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Written by:
Paul Holland
24 Mar 2022

Today marks a month since the full-scale invasion of Ukraine by Russia. Olenka Dmytryk is a PhD student at Trinity Hall who’s just submitted her thesis and should be celebrating. Instead she’s working with the Ukrainian Society to mobilise support for her home country and to protest against the invasion.

It was 3am on February 24 and Olenka Dmytryk was sat in Cambridge, talking on the phone to her mother who was 2,000 miles away in a town near Mariupol. It was 5am in Ukraine and Olenka’s mother said “There’s been an explosion.”

Olenka, who’d been watching the news about her home country and a possible Russian invasion, told her mother to run and get to a train station. What followed was a “miracle” says Olenka.

“For months before that in Ukrainian news there were conversation about Russian aggression and over New Year there were news items about how to pack an emergency suitcase.

“We live in a town near Mariupol; and I thought it very likely that Russia would attack through the Donbas so our town would be a target. I was begging my mum to pack and prepare but mum was saying: ‘OK – we have a house and we can hide and Putin is just scaring us’.

“The night before the invasion I did not sleep as I was so stressed. I was watching a meeting where they were telling Putin to stop and not do it: I could tell something serous was going to happen. I waited until 3am and I called her (5am in Ukraine) and she picked up immediately and said there was an explosion. I told her to run and get to a train station.”

After that first call Olenka spent the day helping her mother flee their family-home and seek refuge across the far-off Polish border: “I was on the phone with her all day looking for train tickets, asking her to message me every hour. I’d send tickets to her phone. By the end of her journey the situation had changed so much that we no longer needed tickets as trains were accepting everyone.

“By sheer luck she got across Ukraine in a two day journey. I call it a miracle. It was like something from the Second World War.”

Her mother, like millions of Ukrainians since the invasion, now finds herself in a different country, with no idea if the family-home is still standing. She’s now staying with family (Olenka’s sister) in Poland.

Protest image credit: Alice Chapman

Days before that frantic tale of escape, Olenka had submitted her thesis on gender, sexuality and social movements in Ukraine to the University of Cambridge. A PhD student at Trinity Hall, she’s been studying Slavonic studies and, feeling that something was about to happen, wanted to submit her work so she could concentrate her efforts should the worst happen. She’s the Vice-President of the Cambridge University Ukrainian Society and they’ve been working tirelessly this month to raise awareness about the war.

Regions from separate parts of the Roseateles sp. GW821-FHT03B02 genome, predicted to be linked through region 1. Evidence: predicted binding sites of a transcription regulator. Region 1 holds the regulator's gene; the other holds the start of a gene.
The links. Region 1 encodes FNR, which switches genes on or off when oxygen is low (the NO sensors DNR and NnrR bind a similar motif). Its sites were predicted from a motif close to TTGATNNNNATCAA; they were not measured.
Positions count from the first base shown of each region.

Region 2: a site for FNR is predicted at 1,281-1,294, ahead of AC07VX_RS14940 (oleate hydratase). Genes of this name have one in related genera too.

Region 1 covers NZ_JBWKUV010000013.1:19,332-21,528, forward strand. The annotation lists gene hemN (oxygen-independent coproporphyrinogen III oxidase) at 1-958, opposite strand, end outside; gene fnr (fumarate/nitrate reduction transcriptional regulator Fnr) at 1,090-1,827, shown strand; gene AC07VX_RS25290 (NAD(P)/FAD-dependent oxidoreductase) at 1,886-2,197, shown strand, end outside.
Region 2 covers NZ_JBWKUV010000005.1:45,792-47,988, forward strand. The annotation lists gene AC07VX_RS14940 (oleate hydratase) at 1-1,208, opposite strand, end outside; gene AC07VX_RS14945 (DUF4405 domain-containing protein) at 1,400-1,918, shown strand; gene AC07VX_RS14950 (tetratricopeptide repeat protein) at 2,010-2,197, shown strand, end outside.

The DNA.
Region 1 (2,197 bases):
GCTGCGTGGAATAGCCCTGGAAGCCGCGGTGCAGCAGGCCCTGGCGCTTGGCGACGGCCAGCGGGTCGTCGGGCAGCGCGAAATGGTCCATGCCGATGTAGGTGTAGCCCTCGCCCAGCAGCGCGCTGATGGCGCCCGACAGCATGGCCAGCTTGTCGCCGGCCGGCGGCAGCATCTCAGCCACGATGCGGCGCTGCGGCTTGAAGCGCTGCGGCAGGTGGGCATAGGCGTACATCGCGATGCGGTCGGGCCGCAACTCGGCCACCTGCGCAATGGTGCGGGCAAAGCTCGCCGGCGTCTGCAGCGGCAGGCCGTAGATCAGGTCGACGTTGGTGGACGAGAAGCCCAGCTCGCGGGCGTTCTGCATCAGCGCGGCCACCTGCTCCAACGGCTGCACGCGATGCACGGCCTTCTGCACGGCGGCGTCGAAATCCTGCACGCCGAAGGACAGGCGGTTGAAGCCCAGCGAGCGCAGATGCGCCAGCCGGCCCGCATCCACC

“I knew something was coming, but nobody could expect the sheer scale of what happened. I am now hoping to get my mum over here, as are many of the society members. The systems that exist are quite slow. I don’t have words to describe.

“I am in a lucky situation as I only have my mother and sister to worry about and my sister is in Poland. I am trying to get my mum here so that my sister can take in more people.”

Olenka is ‘realistic’ about the future: “What is happening in Ukraine now is defining the future of Europe and the whole world. I am optimistic, but I am also realistic – we need more support, as our common future depends on what each of us does in the present.

“I plan to return soon to help rebuild my country when it is finally free of Russian troops. Oksana, a President of our society, is an architect, so we have great plans already.”

There are many ways people can help said Olenka: “The quickest way is to donate – we have direct links for donations to Ukraine on our blog. However, there are so many more ways to help! From asking your MP for more support to Ukraine, to: organising your own fundraisers and charity events; hosting refugees; and sharing information about Ukraine on social media (to oppose the Russian information war). I would say, just think of what skills and resources you have, and use them to bring peace to Ukraine and to Europe.”

The Cambridge University Ukrainian Society has held vigils, run protests in King’s Parade and tried to help establish links between the University, donors and Ukraine. They have set up a Cambridge4Ukraine volunteer initiative that helps refugees to find hosts in the UK via the Homes For Ukraine scheme.

While Cambridge4Ukraine website will go live soon, all details are currently on the CUUS Facebook page. They are always looking for volunteers and support and will be holding a Peace March this Saturday (March 26) in Sidgwick Avenue.